Yes, all three Jersey-born celebrities are celebrating a birthday today!
Joe Pesci was born in Newark, the son of Mary, who worked part-time as a barber, and Angelo Pesci, a forklift driver for General Motors and bartender.
Pesci was raised in Belleville and attended Belleville High School. By the time Pesci was five years old, he was appearing in plays in New York. A few years later, at age ten, he was a regular on a television variety show called Startime Kids, which also featured Connie Francis. He started out working as a barber in the 1960s, following in his mother’s footsteps.
The first film he starred in was the 1975 low budget crime film The Death Collector with Frank Vincent. After the film Pesci returned to run his restaurant in The Bronx, Pesci then got a phone call from Martin Scorsese and Robert De Niro who were impressed with his performance in the film and asked him to co-star in a 1980 film with Robert De Niro, Martin Scorsese’s Raging Bull. Pesci won the BAFTA Award for Most Outstanding Newcomer to Leading Film Roles in 1981 and was nominated an Academy Award for Best Supporting Actor.
Subsequently, he performed with De Niro in the films Once Upon a Time in America, and in Scorsese’s Goodfellas (for which Pesci received the Academy Award for Best Supporting Actor, in 1990), and Casino. He also had small role in 1993’s A Bronx Tale and 2007’s The Good Shepherd, which were both directed by and starred De Niro.
Tom Scharpling was born in Newbridge and grew up in Dunellen. He attended Middlesex High School, Middlesex Community College, and Trenton State College where he graduated with a degree in English. Scharpling worked at a sheet music shop called World of Music in Summit from 1979 through 1999.
He has cited his major comedy influences as Chris Elliott’s Get a Life, SCTV, Saturday Night Live, and the 1994 absurdist comedy Clifford starring Martin Short. Scharpling later purchased the suit worn by Short in Clifford via an eBay auction.
Scharpling began volunteering at the New Jersey-based freeform station WFMU in the early 1990s. He started hosting a music-oriented program on the station in the mid-1990s. Scharpling has told interviewers that he prefers the medium of radio due to the anxiety he gets from being onstage.
In the early 1990s, Scharpling was the publisher of 18 Wheeler fanzine, and ran an independent record label of the same name. The first 7-inch single by Portastatic was released by Scharpling’s label in 1992. He also contributed the liner notes for The Electrifying Conclusion, Guided By Voices’s DVD documentary of their final live show in Chicago.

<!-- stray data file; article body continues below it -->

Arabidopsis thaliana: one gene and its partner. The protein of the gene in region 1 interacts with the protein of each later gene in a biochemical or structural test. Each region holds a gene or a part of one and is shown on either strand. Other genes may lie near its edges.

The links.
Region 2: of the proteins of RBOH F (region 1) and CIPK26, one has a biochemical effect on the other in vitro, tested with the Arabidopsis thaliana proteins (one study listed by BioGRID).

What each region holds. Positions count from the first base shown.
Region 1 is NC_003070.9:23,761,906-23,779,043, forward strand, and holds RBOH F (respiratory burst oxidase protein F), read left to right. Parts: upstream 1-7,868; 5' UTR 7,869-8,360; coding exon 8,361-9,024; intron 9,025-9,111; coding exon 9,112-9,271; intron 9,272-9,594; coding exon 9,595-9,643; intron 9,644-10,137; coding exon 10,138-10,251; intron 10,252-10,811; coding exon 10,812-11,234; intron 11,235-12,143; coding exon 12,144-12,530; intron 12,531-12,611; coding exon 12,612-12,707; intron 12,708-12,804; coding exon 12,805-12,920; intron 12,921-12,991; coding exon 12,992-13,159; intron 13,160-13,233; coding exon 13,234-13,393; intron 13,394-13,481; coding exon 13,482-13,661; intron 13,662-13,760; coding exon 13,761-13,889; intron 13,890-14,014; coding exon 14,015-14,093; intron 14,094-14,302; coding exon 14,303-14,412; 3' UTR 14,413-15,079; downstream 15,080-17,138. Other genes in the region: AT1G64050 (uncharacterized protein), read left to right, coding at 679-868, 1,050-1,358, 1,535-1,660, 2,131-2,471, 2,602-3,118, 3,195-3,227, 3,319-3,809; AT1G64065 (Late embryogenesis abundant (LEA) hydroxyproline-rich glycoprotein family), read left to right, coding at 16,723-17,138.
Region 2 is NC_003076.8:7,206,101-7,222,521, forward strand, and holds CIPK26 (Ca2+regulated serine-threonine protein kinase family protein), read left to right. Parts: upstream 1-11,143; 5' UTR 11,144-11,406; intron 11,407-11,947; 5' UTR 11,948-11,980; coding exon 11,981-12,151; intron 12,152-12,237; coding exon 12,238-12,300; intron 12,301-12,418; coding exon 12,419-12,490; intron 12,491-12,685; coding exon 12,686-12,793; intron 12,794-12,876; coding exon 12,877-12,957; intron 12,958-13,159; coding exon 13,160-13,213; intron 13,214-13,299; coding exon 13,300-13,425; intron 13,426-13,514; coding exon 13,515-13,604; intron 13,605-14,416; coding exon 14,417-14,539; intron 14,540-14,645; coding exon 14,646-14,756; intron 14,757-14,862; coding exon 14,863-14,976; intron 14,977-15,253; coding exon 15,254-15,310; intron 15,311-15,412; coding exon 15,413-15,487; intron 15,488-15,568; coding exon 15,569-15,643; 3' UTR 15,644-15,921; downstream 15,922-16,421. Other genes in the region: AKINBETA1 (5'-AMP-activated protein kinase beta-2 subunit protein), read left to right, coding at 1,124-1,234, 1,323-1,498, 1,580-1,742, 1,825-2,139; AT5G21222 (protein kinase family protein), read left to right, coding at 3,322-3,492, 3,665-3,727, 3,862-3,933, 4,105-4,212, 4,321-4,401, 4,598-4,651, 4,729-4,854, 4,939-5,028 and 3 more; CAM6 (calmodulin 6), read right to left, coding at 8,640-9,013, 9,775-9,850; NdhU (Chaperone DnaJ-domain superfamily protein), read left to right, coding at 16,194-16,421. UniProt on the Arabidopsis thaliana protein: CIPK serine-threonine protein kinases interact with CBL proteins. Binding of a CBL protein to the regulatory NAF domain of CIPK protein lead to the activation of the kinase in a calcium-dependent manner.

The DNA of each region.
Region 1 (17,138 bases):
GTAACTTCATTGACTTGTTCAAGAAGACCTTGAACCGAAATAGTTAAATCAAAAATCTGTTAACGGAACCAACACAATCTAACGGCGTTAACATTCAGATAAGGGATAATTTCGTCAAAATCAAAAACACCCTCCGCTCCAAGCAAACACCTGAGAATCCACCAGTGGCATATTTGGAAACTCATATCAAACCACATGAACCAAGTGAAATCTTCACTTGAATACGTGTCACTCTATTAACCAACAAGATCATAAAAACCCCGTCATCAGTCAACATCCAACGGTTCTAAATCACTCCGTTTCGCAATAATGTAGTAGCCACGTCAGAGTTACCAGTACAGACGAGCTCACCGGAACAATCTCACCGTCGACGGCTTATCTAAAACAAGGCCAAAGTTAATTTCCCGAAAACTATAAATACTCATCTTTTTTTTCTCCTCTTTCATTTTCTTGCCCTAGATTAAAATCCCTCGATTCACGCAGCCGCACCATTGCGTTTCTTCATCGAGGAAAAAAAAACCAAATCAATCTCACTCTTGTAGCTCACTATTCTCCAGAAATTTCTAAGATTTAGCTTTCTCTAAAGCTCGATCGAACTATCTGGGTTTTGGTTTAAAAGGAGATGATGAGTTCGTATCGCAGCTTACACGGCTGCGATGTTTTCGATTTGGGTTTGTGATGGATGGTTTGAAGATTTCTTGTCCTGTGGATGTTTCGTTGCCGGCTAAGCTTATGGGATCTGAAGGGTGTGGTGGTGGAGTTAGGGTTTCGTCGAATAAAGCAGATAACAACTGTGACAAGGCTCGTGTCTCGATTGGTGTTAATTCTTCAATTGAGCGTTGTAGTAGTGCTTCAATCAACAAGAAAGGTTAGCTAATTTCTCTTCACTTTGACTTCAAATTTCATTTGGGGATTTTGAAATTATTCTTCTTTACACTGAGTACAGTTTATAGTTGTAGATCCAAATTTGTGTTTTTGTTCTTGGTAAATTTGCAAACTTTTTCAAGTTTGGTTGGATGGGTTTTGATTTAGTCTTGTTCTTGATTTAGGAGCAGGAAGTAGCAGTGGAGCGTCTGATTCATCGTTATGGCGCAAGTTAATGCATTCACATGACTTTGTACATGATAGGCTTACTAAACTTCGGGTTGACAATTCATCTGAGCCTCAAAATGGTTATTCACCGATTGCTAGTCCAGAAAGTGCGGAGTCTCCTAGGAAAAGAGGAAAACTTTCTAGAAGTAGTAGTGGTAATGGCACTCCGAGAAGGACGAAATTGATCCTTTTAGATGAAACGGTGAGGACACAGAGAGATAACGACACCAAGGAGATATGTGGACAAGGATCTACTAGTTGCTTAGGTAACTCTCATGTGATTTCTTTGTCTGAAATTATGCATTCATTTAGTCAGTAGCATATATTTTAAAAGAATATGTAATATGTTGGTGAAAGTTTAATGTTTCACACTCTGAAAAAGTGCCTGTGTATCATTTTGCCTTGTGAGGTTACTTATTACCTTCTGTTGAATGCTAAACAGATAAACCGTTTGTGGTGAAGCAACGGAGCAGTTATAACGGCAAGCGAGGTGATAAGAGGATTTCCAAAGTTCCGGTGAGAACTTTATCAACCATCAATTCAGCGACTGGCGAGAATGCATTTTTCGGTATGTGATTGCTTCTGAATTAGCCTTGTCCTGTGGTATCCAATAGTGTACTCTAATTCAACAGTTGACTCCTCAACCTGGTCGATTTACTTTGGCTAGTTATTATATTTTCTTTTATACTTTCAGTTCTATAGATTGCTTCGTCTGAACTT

Scharpling hosted the first episode of The Best Show on WFMU on October 24, 2000. The program is a three-hour comedy, music, call-in and talk radio program that airs Tuesday nights; the program features a roster of misfit callers (some genuine, some acting in character), along with the occasional celebrity guest. Scharpling makes no money from the station, and regularly encourages fans to donate to the non-profit station by offering elaborate pledge drive gifts.
Nearly every episode of The Best Show features an on-air collaborations with Superchunk drummer Jon Wurster. The pair met at a concert in the early 1990s, and quickly bonded over their mutual love of Chris Elliott’s short-lived sitcom Get A Life. As Scharpling and Wurster, they have released six albums of comedy segments from The Best Show on their Stereolaffs record label.
Judith Light was born in Trenton, the daughter of Pearl Sue (née Hollander), a model, and Sidney Light, an accountant. Light graduated from high school in 1966 at St. Mary’s Hall-Doane Academy, now Doane Academy, in Burlington. She graduated from Carnegie-Mellon University with a degree in drama. Afterwards, she started out on stage, making her professional debut in Richard III at the California Shakespeare Festival in 1970, before moving to Broadway to star in A Doll’s House in 1975. She also starred in the 1976 Broadway play Herzl. Light also acted for such theatre companies as the Milwaukee Repertory Theater and the Seattle Repertory Theatre.
In the late 70’s she was cast in the role of Karen Wolek on One Life to Live, a role that had previously been portrayed by actresses Kathryn Breech and Julia Duffy. This role was quite lucrative for Light and spawned one of the show’s most-remembered storylines; Light’s character became a prostitute after she became bored with her life as a housewife. On trial, Karen saved her friend Viki Lord Riley from being convicted of killing her pimp by admitting to the entire town, including her faithful husband, that she had been a prostitute. In 1980, this won Light her first Daytime Emmy Award for “Lead Actress in a Daytime Drama Series”; the scene in which she confessed her guilt in court is held in such high esteem that it is used in acting classes to the current day.
Light won another Emmy in the role in 1981. She appeared in an episode of St. Elsewhere in its first season, called “Dog Day Hospital”, in which she played a housewife who became pregnant for the 9th time even though her husband claimed he had a vasectomy. In an effort to punish the doctor who botched the job she took an operating room hostage though it was later revealed that her husband had not had the procedure.
After this success on daytime, she landed the role of assertive advertising executive Angela Bower on the ABC sitcom Who’s the Boss. Co-starring Tony Danza, who played her housekeeper (and eventual lover), the show ran for eight seasons from 1984 to 1992. TV Guide has Who’s the Boss? ranked as the 109th best sitcom of all time. Light has more recently been seen in Law & Order: SVU and Ugly Betty.
The rest is entertainment and Hollywood history.
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